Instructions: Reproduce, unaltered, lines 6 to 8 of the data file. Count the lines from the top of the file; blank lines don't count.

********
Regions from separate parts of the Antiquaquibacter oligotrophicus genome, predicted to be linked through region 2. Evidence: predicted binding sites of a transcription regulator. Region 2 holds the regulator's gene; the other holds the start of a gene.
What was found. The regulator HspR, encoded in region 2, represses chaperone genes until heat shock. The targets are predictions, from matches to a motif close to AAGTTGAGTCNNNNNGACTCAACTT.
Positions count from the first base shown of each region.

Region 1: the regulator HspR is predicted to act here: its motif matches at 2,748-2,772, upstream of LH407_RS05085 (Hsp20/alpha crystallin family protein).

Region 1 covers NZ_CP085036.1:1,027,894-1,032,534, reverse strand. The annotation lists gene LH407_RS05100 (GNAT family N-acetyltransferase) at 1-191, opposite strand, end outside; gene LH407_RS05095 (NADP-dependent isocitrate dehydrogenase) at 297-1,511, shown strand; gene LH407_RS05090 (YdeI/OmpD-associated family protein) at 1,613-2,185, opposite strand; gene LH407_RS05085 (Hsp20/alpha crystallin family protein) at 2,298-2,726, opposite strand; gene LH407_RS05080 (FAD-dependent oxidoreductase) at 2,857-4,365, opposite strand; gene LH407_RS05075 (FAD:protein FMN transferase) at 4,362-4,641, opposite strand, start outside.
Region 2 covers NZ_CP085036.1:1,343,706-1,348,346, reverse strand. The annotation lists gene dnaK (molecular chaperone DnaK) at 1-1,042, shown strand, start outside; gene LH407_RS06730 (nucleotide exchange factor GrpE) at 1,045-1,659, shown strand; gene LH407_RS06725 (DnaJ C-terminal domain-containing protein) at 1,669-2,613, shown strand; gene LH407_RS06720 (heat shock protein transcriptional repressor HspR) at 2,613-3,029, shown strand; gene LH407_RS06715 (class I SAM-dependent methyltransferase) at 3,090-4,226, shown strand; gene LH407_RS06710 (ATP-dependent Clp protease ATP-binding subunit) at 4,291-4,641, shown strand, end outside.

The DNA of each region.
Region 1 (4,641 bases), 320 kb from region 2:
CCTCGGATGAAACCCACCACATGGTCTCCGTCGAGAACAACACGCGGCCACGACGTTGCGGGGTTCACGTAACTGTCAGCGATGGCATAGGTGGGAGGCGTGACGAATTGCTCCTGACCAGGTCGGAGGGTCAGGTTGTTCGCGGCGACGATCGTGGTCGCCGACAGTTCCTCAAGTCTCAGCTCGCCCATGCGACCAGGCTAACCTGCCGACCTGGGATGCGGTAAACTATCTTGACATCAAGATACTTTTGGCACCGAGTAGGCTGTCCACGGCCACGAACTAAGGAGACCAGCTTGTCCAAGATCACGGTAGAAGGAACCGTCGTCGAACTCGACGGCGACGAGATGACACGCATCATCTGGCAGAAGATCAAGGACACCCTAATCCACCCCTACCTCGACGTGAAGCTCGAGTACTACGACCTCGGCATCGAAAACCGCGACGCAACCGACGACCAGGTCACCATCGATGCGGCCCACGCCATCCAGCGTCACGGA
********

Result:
Region 2 covers NZ_CP085036.1:1,343,706-1,348,346, reverse strand. The annotation lists gene dnaK (molecular chaperone DnaK) at 1-1,042, shown strand, start outside; gene LH407_RS06730 (nucleotide exchange factor GrpE) at 1,045-1,659, shown strand; gene LH407_RS06725 (DnaJ C-terminal domain-containing protein) at 1,669-2,613, shown strand; gene LH407_RS06720 (heat shock protein transcriptional repressor HspR) at 2,613-3,029, shown strand; gene LH407_RS06715 (class I SAM-dependent methyltransferase) at 3,090-4,226, shown strand; gene LH407_RS06710 (ATP-dependent Clp protease ATP-binding subunit) at 4,291-4,641, shown strand, end outside.

The DNA of each region.
Region 1 (4,641 bases), 320 kb from region 2: